As I so often say, and as many with better minds than mine have long said before me, if we fail to learn the lessons of history, then we are destined to repeat our mistakes. In an article in The Guardian, Steve Philips writes about the lessons we need to have learned from the post-Civil War era and what our future holds if we fail to heed those lessons …
If America fails to punish its insurrectionists, it could see a wave of domestic terror
We must not repeat the mistakes of the years after the 1860s war for white supremacy that we call the civil war
The last time the United States failed to properly punish insurrectionists, they went on to form the Ku Klux Klan, unleash a reign of murderous domestic terrorism, and re-establish formal white supremacy in much of the country for more than 100 years. As the House select committee investigating the January 6 Capitol attack begins televised hearings this week, the lessons from the post-civil war period offer an ominous warning for this moment and where we go from here.
It is often difficult to sustain the requisite sense of urgency about past events, however dramatic and shocking they may have been at the time. Memories fade, new challenges arise and the temptation to put it all behind us and move on is strong. On top of all that, Republicans quickly and disingenuously called for “unity”, mere days after failing to block the peaceful transfer of power. If we want to preserve our fragile democracy, however, Congress and the president must learn from history and not make the same mistakes their predecessors did in the years after the 1860s war for white supremacy that we call the civil war.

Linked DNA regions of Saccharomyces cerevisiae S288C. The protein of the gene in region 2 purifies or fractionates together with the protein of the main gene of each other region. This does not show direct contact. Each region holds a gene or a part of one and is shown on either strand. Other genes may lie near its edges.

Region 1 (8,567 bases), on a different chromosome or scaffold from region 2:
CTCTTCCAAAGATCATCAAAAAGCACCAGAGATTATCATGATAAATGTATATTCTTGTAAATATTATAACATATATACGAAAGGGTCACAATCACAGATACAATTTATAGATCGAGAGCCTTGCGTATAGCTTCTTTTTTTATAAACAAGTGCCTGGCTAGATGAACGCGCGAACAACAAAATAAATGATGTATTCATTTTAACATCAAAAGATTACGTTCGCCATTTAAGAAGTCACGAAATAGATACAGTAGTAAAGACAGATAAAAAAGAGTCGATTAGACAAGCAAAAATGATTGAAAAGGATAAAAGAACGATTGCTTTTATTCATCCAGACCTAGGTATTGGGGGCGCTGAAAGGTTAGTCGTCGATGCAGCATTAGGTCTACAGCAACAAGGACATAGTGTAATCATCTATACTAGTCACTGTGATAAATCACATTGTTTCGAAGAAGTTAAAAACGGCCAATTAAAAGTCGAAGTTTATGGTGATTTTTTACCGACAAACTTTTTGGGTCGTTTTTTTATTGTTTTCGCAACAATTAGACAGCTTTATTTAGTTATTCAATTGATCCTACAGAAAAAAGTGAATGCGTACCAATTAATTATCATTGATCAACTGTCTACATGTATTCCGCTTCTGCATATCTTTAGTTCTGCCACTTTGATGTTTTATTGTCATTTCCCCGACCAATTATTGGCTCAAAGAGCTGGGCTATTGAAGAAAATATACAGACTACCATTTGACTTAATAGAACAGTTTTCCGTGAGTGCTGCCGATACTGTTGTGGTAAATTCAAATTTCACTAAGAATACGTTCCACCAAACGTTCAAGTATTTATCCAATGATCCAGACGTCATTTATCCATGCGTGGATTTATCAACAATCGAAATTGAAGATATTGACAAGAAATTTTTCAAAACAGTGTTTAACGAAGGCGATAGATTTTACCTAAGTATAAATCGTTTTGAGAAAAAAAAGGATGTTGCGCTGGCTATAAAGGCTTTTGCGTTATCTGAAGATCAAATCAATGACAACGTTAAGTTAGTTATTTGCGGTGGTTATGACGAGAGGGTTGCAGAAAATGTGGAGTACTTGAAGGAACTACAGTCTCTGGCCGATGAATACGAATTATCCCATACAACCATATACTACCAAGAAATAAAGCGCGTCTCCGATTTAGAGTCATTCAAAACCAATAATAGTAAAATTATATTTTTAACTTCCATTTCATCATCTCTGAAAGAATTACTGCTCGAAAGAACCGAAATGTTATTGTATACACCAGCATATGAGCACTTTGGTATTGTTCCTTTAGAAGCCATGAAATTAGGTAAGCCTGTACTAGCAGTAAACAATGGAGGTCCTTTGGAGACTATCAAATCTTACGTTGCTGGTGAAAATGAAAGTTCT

In 1860, many people believed that America should be a white nation where Black people could be bought and sold and held in slavery. The civil war began when many of the people who held that view refused to accept the results of that year’s presidential election. They first plotted to assassinate president-elect Abraham Lincoln (five years later, they would succeed). Then they seceded from the Union, and shortly thereafter started shooting and killing people who disagreed with them. By the end of the war, 2% of the entire country’s population had been killed, the equivalent of 7 million people being killed based on today’s US population.